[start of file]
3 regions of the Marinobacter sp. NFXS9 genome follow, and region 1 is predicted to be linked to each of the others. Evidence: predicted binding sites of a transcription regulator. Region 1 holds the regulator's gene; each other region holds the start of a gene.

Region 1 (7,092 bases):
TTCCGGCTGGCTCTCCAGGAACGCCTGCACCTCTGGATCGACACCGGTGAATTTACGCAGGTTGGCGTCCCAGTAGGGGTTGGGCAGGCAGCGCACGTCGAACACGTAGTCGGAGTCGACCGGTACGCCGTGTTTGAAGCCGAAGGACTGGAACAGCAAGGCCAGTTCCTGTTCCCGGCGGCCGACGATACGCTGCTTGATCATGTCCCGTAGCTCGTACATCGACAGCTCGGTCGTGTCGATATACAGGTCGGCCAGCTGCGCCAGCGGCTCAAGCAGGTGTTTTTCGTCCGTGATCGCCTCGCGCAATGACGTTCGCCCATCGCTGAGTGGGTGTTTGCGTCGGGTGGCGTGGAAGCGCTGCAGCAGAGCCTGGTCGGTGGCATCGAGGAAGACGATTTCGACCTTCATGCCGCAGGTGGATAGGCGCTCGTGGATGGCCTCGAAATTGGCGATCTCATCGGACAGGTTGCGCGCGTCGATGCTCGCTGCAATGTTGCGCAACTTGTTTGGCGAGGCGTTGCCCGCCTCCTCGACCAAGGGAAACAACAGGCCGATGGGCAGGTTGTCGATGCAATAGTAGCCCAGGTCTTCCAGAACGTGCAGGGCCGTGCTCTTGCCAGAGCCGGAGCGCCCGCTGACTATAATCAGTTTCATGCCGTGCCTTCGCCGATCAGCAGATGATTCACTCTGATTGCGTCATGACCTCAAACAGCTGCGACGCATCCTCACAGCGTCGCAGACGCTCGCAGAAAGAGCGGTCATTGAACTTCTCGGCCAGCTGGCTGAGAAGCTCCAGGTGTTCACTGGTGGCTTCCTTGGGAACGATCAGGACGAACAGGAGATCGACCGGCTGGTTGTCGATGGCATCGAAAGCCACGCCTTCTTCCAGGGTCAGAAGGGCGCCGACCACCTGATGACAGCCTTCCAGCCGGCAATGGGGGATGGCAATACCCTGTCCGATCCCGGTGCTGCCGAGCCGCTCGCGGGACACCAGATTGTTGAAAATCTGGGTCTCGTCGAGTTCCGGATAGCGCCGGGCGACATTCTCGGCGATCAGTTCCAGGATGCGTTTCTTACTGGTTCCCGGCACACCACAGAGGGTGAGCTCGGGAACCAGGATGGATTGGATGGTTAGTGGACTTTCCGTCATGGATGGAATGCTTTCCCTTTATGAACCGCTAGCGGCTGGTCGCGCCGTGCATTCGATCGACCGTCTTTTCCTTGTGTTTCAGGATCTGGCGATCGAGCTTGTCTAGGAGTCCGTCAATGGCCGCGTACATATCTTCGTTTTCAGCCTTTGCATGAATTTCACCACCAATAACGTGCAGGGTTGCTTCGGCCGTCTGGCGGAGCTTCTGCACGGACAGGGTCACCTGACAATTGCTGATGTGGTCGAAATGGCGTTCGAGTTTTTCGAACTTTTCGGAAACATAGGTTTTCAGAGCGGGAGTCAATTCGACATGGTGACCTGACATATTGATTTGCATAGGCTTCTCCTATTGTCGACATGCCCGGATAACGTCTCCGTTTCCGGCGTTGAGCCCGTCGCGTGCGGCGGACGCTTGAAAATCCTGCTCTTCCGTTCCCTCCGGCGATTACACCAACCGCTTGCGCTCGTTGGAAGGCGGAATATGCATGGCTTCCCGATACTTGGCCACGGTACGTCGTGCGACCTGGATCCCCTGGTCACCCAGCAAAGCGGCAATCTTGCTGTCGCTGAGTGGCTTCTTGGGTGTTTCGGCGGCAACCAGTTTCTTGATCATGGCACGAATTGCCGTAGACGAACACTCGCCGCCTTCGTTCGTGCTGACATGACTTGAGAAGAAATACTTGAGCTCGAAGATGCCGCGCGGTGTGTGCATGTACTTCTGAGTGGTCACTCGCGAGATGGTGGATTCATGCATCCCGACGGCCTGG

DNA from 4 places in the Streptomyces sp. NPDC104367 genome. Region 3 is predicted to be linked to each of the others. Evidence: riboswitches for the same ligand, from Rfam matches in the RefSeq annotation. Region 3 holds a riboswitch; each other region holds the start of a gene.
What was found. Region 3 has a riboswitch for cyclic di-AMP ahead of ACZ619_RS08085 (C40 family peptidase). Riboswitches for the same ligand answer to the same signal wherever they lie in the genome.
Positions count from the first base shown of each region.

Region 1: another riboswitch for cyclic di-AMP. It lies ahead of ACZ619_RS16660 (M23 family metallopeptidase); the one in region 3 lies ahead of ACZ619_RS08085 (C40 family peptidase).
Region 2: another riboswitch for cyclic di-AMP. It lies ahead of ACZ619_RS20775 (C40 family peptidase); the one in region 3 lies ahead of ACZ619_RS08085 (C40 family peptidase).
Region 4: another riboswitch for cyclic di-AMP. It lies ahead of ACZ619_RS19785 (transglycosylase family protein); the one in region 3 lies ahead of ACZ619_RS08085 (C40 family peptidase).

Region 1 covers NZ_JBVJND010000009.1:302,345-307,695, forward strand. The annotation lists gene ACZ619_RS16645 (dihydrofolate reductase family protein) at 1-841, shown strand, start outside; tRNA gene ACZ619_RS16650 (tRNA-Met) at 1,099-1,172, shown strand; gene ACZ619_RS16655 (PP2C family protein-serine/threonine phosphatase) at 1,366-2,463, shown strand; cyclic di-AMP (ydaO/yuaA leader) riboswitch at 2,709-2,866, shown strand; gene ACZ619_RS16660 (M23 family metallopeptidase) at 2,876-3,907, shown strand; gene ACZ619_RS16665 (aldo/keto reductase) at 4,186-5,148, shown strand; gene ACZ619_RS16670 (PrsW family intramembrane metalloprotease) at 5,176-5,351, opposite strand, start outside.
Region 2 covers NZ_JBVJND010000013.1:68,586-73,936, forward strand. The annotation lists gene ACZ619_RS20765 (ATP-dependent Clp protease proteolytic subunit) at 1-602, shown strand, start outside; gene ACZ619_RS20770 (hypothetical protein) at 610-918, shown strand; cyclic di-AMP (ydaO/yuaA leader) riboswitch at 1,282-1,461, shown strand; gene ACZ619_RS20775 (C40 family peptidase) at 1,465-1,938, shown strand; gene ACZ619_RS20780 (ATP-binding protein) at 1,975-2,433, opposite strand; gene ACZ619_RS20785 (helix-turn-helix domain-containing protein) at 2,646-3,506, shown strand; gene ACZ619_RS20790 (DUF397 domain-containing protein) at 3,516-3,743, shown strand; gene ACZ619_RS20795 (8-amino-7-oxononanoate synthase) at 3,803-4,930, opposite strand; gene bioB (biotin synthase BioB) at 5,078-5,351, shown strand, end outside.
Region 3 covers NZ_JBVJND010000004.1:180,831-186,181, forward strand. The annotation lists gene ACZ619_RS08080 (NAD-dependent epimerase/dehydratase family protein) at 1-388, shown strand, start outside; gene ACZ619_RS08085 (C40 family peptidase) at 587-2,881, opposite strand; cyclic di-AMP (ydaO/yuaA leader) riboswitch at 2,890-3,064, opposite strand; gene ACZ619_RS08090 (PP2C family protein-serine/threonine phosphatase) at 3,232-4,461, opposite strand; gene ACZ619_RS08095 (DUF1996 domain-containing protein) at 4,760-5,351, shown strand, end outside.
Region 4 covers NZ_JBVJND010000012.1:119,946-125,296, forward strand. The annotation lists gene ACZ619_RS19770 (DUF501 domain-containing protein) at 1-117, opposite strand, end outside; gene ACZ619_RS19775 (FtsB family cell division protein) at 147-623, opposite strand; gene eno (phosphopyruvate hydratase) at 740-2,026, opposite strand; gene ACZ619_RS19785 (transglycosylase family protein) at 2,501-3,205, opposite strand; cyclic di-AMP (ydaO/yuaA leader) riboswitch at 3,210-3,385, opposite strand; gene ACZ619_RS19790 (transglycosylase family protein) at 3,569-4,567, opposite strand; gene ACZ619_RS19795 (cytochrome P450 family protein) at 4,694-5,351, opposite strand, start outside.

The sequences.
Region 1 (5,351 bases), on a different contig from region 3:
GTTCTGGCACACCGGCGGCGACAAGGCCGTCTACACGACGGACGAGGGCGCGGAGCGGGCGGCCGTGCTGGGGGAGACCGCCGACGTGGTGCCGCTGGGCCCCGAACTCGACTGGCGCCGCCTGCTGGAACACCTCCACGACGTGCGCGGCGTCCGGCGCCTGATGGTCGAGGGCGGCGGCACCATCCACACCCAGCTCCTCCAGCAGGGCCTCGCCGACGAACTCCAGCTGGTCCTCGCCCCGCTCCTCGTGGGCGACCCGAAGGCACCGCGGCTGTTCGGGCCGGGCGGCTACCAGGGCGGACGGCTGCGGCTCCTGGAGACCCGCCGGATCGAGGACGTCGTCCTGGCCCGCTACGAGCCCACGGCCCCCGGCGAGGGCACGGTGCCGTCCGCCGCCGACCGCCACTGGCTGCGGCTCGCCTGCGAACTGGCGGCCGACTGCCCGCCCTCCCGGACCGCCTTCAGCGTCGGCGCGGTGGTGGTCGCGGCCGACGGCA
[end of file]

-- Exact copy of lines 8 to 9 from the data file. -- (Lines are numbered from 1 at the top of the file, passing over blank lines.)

Region 2: another riboswitch for cyclic di-AMP. It lies ahead of ACZ619_RS20775 (C40 family peptidase); the one in region 3 lies ahead of ACZ619_RS08085 (C40 family peptidase).
Region 4: another riboswitch for cyclic di-AMP. It lies ahead of ACZ619_RS19785 (transglycosylase family protein); the one in region 3 lies ahead of ACZ619_RS08085 (C40 family peptidase).